Christmas in Spain

In Spain, the Christmas holiday season is full of the usual Christmas festivities, but there is one tradition, not at all common elsewhere. Named "Hogueras" (bonfires), this tradition originated long before Christmas itself. It is the observance of the winter solstice, the shortest day of the year and the beginning of winter. It is characterized by people jumping over fires as a symbolic protection against illness. This fire-jumping can be seen primarily in Granada and Jaen.

The more common traditions include incredibly elaborate "Nacimiento" (nativity scenes), Christmas trees, and remarkable Christmas markets scattered among villages and cities with piles of fruits, flowers, marzipan and other sweets, candles, decorations and hand-made Christmas gifts. Often, as the Christmas Eve stars appear in the heavens, tiny oil lamps are lighted, warming village windows. The crowds at the Christmas market thin as shoppers return to prepare for the coming meal. The Christmas Eve gaiety is interrupted at midnight be the ringing of bells calling the families to "La Misa Del Gallo" (The Mass of the Rooster). The most beautiful of these candlelight services is held at the monastery of Montserrat, high in the mountain near Barcelona, which is highlighted by a boy's choir describes as performing the Mass in "one pure voice."

Christmas dinner is never eaten until after midnight. It is a family feast, and often highlighted with "Pavo Trufado de Navidad" (Christmas turkey with truffles; truffles are a mushroom-like delicacy found underground). After the meal, family members gather around the Christmas tree and sing Christmas carols and hymns of Christendom. The rejoicing continues through the wee hours of the morning. An old Spanish verse says...

"Esta noche es Noche-Buena, Y no es noche de dormir"

(This is the goodnight, therefore it is not meant for sleep.)

It is not Santa who comes to Spain bearing gifts, but the Three Wise Men. The Spanish Christmas continues for a few weeks after Dec. 25th. On the Eve of Epiphany, January 5th, children place their shoes on the doorstep, and in the secret of the night, the Three Wise Men pass leaving gifts. January 6th, Epiphany is heralded with parades in various cities where candy and cakes are given to children.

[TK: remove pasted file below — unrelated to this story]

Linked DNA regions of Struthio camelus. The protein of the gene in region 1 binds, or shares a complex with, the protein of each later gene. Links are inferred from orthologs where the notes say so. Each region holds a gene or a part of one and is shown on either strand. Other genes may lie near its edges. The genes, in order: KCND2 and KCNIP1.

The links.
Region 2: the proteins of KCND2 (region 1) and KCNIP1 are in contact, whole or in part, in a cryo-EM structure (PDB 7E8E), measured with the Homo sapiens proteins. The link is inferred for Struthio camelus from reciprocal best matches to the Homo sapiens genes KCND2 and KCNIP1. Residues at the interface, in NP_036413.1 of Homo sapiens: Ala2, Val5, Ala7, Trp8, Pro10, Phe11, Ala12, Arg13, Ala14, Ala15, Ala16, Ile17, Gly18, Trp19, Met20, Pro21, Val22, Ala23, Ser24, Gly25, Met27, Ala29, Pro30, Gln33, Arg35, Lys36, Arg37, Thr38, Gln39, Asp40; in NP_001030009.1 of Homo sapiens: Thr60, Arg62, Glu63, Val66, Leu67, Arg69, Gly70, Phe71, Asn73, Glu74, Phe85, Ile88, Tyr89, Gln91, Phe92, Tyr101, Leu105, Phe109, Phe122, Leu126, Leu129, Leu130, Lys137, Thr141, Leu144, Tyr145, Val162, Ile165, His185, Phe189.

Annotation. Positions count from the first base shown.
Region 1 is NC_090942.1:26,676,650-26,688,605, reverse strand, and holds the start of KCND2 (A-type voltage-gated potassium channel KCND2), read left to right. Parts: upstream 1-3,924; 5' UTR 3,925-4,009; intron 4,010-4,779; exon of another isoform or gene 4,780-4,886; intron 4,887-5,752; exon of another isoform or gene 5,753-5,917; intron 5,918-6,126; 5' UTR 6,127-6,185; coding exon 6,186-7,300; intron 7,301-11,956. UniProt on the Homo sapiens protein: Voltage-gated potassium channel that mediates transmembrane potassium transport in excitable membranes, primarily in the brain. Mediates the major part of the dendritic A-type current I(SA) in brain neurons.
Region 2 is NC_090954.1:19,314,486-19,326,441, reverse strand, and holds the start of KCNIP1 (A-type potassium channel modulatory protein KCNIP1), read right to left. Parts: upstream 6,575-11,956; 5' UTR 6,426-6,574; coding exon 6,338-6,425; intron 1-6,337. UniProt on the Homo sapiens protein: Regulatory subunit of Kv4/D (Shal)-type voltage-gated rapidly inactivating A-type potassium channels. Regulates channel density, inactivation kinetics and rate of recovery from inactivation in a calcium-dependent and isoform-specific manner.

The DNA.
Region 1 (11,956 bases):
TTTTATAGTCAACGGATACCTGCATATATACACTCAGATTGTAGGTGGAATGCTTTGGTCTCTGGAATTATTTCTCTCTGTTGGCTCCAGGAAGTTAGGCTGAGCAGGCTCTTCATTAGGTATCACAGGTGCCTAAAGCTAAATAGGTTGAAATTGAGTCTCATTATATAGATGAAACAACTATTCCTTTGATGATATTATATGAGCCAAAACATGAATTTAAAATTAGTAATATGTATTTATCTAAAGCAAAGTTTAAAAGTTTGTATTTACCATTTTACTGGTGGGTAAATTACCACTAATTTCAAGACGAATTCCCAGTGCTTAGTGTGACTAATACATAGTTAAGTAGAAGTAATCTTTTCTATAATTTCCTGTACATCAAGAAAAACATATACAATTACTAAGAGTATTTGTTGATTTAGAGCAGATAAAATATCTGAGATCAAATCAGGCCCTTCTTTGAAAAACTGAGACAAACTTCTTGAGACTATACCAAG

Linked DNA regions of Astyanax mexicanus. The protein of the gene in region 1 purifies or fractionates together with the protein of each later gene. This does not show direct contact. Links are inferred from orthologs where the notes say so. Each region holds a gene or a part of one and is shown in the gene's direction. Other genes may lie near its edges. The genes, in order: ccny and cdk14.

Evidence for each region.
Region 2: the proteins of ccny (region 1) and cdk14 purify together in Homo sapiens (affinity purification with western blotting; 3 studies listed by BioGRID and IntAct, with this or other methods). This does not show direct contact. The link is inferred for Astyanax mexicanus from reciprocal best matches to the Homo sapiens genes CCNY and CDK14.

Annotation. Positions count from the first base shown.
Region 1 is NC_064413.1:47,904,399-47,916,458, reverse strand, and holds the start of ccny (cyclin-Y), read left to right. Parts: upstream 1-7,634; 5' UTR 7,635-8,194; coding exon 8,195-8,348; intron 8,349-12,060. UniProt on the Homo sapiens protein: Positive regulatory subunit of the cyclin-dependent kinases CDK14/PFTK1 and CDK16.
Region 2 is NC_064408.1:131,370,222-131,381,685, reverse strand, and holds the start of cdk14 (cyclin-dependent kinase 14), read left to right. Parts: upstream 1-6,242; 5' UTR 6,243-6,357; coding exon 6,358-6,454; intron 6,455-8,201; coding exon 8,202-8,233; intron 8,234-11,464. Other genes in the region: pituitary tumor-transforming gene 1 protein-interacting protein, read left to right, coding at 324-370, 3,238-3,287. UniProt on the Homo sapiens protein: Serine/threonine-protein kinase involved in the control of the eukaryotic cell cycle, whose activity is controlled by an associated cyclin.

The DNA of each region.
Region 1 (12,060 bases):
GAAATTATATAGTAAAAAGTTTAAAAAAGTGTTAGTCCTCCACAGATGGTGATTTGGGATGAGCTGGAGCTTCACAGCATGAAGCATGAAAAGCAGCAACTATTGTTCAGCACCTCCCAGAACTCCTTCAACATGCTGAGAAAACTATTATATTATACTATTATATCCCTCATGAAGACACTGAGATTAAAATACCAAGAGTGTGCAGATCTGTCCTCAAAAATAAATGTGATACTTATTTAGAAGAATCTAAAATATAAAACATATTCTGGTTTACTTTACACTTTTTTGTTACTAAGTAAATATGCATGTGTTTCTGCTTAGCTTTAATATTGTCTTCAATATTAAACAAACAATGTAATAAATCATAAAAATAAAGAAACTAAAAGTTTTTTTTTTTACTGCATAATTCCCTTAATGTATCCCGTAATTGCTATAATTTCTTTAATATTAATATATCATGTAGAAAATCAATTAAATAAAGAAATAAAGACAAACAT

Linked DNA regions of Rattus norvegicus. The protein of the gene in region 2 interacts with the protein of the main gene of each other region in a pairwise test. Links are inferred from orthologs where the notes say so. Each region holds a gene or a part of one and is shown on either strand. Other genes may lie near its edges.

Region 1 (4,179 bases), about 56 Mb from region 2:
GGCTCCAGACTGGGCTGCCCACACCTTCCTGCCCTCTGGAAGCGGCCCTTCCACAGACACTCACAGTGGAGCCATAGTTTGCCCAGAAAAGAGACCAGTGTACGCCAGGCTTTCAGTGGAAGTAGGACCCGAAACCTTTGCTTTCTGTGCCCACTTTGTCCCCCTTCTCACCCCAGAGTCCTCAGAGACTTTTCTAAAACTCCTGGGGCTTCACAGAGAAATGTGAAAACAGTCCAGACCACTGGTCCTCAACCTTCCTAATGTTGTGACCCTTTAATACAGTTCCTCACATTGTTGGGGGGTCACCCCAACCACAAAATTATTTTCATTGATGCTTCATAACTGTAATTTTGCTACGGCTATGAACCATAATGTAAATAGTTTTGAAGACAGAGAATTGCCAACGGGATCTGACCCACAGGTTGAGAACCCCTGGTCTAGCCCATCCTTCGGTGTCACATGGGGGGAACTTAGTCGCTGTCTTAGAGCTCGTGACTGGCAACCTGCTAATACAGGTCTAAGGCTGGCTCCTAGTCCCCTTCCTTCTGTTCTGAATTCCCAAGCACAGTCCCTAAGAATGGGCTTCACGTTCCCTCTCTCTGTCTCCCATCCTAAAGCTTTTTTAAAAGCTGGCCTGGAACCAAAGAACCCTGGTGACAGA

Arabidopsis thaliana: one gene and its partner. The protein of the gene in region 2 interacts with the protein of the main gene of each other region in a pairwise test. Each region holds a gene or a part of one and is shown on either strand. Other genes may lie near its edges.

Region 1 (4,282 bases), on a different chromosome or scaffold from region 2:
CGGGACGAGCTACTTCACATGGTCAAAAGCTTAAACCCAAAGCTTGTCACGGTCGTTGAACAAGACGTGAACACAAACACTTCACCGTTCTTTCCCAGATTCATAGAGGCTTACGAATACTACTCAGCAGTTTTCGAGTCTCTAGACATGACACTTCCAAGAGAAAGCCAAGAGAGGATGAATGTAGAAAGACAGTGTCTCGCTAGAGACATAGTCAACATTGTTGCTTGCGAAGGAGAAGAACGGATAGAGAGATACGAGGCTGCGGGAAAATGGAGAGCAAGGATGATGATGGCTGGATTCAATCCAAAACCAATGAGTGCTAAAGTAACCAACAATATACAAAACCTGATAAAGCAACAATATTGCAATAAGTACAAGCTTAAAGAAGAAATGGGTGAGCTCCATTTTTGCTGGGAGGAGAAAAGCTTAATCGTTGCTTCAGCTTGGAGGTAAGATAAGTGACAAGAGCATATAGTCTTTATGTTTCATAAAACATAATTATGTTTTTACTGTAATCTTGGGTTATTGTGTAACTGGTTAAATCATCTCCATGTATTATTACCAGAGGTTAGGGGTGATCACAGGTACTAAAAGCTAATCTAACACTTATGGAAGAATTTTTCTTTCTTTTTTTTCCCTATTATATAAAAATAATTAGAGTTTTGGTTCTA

Unlike many other places in Europe, Christmas lights do not go up in Spain until December. Every town and city will decorate the streets. Christmas markets also begin to appear. Christmas trees are on sale everywhere and gypsies begin to sell Christmas trees in the streets.

The first major sign of Christmas is the state-run lottery which is drawn on December 22nd. The 'El Gordo' (the Fat One) is one of the largest lotteries in the world and thousands of people win each year.

In general, Christmas in Spain is based more on a religious theme than in many other places. Churches are packed to capacity, day and night.

For most Spaniards, there are three main stages to Christmas, starting with Christmas Eve (Nochebuena) which is very much a family affair. The evening may start at home but often ends up with a party in a hotel, club or disco with friends and family. It is likely that every generation of the family is represented.

The family Christmas Eve meal is one of the most important meals of the year for a Spanish family and the housewife will be busy preparing the traditional fare.

Seafood is high on the list for the meal and prices tend to go through the roof at this time of year. First on the menu is likely to be plates of cold shellfish and cold cuts of meat. This may be followed by soup then baked besugo (Bream) with potatoes followed by roast lamb or suckling pig. Game is another option although turkey is becoming popular. The meal will be complemented with Cava, Spain's excellent sparkling wine. At the same time, trays of Christmas cakes and sweets will be served. The important sweets are turrón and marzipan. Turrón is a nougat made of toasted sweet almonds and has been made in Spain for over five centuries.

After the meal the adults will then exchange presents. The children will usually only receive a small gift. At midnight, some people will go to the Midnight Mass at the church. Others may stay at home and open a bottle of champagne to celebrate the birth of Christ. Some children go Carol singing and the youngsters may go to bed whilst the adults go out and party until dawn.

Every town and most churches will have a 'belen' which is a nativity display. Some of them are very impressive and can cover massive areas. Some are animated and illuminated and draw huge crowds.

Christmas Day is a fiesta day so all banks and shops are closed, probably to recover from the night before. Christmas Day in Spain is one of the quietest of the year. Anyone wanting to eat out on this special day will have to book well in advance.